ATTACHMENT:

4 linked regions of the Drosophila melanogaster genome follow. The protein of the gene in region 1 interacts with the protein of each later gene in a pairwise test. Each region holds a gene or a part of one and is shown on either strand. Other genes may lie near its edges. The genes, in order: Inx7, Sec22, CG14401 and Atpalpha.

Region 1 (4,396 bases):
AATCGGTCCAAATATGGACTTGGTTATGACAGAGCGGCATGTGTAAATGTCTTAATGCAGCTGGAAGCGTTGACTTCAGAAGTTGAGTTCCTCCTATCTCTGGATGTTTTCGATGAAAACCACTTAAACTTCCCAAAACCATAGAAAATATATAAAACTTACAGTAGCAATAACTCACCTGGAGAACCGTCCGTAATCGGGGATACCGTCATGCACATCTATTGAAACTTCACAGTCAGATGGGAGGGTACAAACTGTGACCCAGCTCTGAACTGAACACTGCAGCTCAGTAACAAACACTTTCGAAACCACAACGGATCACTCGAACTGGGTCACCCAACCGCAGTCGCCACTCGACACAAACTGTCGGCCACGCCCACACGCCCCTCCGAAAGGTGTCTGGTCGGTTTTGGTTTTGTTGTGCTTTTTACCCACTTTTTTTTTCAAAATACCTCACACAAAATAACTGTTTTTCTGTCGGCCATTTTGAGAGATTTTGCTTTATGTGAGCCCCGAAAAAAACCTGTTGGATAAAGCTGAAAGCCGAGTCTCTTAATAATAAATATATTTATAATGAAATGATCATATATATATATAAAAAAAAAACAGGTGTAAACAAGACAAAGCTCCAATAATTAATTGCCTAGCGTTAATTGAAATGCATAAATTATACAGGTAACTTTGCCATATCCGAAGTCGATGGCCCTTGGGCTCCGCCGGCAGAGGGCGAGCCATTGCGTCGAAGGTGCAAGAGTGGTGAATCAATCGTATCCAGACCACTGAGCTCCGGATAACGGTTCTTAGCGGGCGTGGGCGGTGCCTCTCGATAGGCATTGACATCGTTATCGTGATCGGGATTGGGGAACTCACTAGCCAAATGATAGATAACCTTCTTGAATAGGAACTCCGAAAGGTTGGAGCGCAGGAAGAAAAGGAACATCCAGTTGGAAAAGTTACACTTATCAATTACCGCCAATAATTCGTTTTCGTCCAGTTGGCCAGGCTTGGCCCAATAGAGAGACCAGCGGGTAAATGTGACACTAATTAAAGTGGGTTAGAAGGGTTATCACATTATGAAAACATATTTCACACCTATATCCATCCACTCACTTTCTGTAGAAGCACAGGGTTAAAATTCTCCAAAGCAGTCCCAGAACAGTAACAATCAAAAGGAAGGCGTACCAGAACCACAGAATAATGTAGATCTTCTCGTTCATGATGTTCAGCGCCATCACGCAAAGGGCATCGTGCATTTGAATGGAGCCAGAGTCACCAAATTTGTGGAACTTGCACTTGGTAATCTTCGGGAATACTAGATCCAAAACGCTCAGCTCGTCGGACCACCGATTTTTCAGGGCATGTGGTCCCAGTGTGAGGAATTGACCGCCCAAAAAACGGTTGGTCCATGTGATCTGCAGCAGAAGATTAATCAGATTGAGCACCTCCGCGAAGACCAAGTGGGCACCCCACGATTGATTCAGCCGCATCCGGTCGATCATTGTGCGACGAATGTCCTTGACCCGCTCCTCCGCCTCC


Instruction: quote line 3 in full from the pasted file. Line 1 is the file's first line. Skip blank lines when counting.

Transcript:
AATCGGTCCAAATATGGACTTGGTTATGACAGAGCGGCATGTGTAAATGTCTTAATGCAGCTGGAAGCGTTGACTTCAGAAGTTGAGTTCCTCCTATCTCTGGATGTTTTCGATGAAAACCACTTAAACTTCCCAAAACCATAGAAAATATATAAAACTTACAGTAGCAATAACTCACCTGGAGAACCGTCCGTAATCGGGGATACCGTCATGCACATCTATTGAAACTTCACAGTCAGATGGGAGGGTACAAACTGTGACCCAGCTCTGAACTGAACACTGCAGCTCAGTAACAAACACTTTCGAAACCACAACGGATCACTCGAACTGGGTCACCCAACCGCAGTCGCCACTCGACACAAACTGTCGGCCACGCCCACACGCCCCTCCGAAAGGTGTCTGGTCGGTTTTGGTTTTGTTGTGCTTTTTACCCACTTTTTTTTTCAAAATACCTCACACAAAATAACTGTTTTTCTGTCGGCCATTTTGAGAGATTTTGCTTTATGTGAGCCCCGAAAAAAACCTGTTGGATAAAGCTGAAAGCCGAGTCTCTTAATAATAAATATATTTATAATGAAATGATCATATATATATATAAAAAAAAAACAGGTGTAAACAAGACAAAGCTCCAATAATTAATTGCCTAGCGTTAATTGAAATGCATAAATTATACAGGTAACTTTGCCATATCCGAAGTCGATGGCCCTTGGGCTCCGCCGGCAGAGGGCGAGCCATTGCGTCGAAGGTGCAAGAGTGGTGAATCAATCGTATCCAGACCACTGAGCTCCGGATAACGGTTCTTAGCGGGCGTGGGCGGTGCCTCTCGATAGGCATTGACATCGTTATCGTGATCGGGATTGGGGAACTCACTAGCCAAATGATAGATAACCTTCTTGAATAGGAACTCCGAAAGGTTGGAGCGCAGGAAGAAAAGGAACATCCAGTTGGAAAAGTTACACTTATCAATTACCGCCAATAATTCGTTTTCGTCCAGTTGGCCAGGCTTGGCCCAATAGAGAGACCAGCGGGTAAATGTGACACTAATTAAAGTGGGTTAGAAGGGTTATCACATTATGAAAACATATTTCACACCTATATCCATCCACTCACTTTCTGTAGAAGCACAGGGTTAAAATTCTCCAAAGCAGTCCCAGAACAGTAACAATCAAAAGGAAGGCGTACCAGAACCACAGAATAATGTAGATCTTCTCGTTCATGATGTTCAGCGCCATCACGCAAAGGGCATCGTGCATTTGAATGGAGCCAGAGTCACCAAATTTGTGGAACTTGCACTTGGTAATCTTCGGGAATACTAGATCCAAAACGCTCAGCTCGTCGGACCACCGATTTTTCAGGGCATGTGGTCCCAGTGTGAGGAATTGACCGCCCAAAAAACGGTTGGTCCATGTGATCTGCAGCAGAAGATTAATCAGATTGAGCACCTCCGCGAAGACCAAGTGGGCACCCCACGATTGATTCAGCCGCATCCGGTCGATCATTGTGCGACGAATGTCCTTGACCCGCTCCTCCGCCTCC